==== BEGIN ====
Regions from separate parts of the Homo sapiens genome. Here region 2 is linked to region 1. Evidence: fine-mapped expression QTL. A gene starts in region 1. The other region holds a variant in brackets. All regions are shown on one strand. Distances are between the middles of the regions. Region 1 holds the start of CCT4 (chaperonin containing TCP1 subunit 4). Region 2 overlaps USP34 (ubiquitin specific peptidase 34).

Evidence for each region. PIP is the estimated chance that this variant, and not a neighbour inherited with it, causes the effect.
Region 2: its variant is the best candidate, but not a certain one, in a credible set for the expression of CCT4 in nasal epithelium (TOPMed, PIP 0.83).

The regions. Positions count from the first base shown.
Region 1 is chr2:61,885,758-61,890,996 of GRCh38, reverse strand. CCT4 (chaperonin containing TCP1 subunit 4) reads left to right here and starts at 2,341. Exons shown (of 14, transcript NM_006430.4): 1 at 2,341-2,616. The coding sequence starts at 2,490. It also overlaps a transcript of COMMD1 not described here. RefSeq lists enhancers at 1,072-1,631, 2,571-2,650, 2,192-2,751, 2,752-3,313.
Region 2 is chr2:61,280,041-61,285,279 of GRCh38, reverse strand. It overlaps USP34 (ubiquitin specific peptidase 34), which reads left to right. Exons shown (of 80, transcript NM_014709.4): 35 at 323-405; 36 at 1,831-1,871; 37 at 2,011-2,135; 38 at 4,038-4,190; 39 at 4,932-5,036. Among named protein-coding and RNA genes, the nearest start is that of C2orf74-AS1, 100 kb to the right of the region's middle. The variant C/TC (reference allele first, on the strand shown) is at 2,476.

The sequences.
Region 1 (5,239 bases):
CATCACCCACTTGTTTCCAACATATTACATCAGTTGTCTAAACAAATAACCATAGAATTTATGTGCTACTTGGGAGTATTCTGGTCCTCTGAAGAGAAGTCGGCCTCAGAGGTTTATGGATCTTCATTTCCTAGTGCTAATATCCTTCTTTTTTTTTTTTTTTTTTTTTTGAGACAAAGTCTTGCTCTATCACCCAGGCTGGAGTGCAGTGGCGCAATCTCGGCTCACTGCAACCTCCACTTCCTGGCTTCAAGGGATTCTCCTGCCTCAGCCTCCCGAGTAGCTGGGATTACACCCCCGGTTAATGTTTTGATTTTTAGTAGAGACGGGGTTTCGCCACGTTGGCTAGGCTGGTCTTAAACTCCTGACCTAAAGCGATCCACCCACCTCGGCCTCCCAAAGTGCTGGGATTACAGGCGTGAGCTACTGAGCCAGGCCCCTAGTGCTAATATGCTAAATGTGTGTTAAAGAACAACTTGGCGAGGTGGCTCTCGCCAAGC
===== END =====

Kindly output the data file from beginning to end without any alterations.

Regions from separate parts of the Homo sapiens genome. Here region 2 is linked to region 1. Evidence: fine-mapped expression QTL. A gene starts in region 1. The other region holds a variant in brackets. All regions are shown on one strand. Distances are between the middles of the regions. Region 1 holds the start of CCT4 (chaperonin containing TCP1 subunit 4). Region 2 overlaps USP34 (ubiquitin specific peptidase 34).

Evidence for each region. PIP is the estimated chance that this variant, and not a neighbour inherited with it, causes the effect.
Region 2: its variant is the best candidate, but not a certain one, in a credible set for the expression of CCT4 in nasal epithelium (TOPMed, PIP 0.83).

The regions. Positions count from the first base shown.
Region 1 is chr2:61,885,758-61,890,996 of GRCh38, reverse strand. CCT4 (chaperonin containing TCP1 subunit 4) reads left to right here and starts at 2,341. Exons shown (of 14, transcript NM_006430.4): 1 at 2,341-2,616. The coding sequence starts at 2,490. It also overlaps a transcript of COMMD1 not described here. RefSeq lists enhancers at 1,072-1,631, 2,571-2,650, 2,192-2,751, 2,752-3,313.
Region 2 is chr2:61,280,041-61,285,279 of GRCh38, reverse strand. It overlaps USP34 (ubiquitin specific peptidase 34), which reads left to right. Exons shown (of 80, transcript NM_014709.4): 35 at 323-405; 36 at 1,831-1,871; 37 at 2,011-2,135; 38 at 4,038-4,190; 39 at 4,932-5,036. Among named protein-coding and RNA genes, the nearest start is that of C2orf74-AS1, 100 kb to the right of the region's middle. The variant C/TC (reference allele first, on the strand shown) is at 2,476.

The sequences.
Region 1 (5,239 bases):
CATCACCCACTTGTTTCCAACATATTACATCAGTTGTCTAAACAAATAACCATAGAATTTATGTGCTACTTGGGAGTATTCTGGTCCTCTGAAGAGAAGTCGGCCTCAGAGGTTTATGGATCTTCATTTCCTAGTGCTAATATCCTTCTTTTTTTTTTTTTTTTTTTTTTGAGACAAAGTCTTGCTCTATCACCCAGGCTGGAGTGCAGTGGCGCAATCTCGGCTCACTGCAACCTCCACTTCCTGGCTTCAAGGGATTCTCCTGCCTCAGCCTCCCGAGTAGCTGGGATTACACCCCCGGTTAATGTTTTGATTTTTAGTAGAGACGGGGTTTCGCCACGTTGGCTAGGCTGGTCTTAAACTCCTGACCTAAAGCGATCCACCCACCTCGGCCTCCCAAAGTGCTGGGATTACAGGCGTGAGCTACTGAGCCAGGCCCCTAGTGCTAATATGCTAAATGTGTGTTAAAGAACAACTTGGCGAGGTGGCTCTCGCCAAGC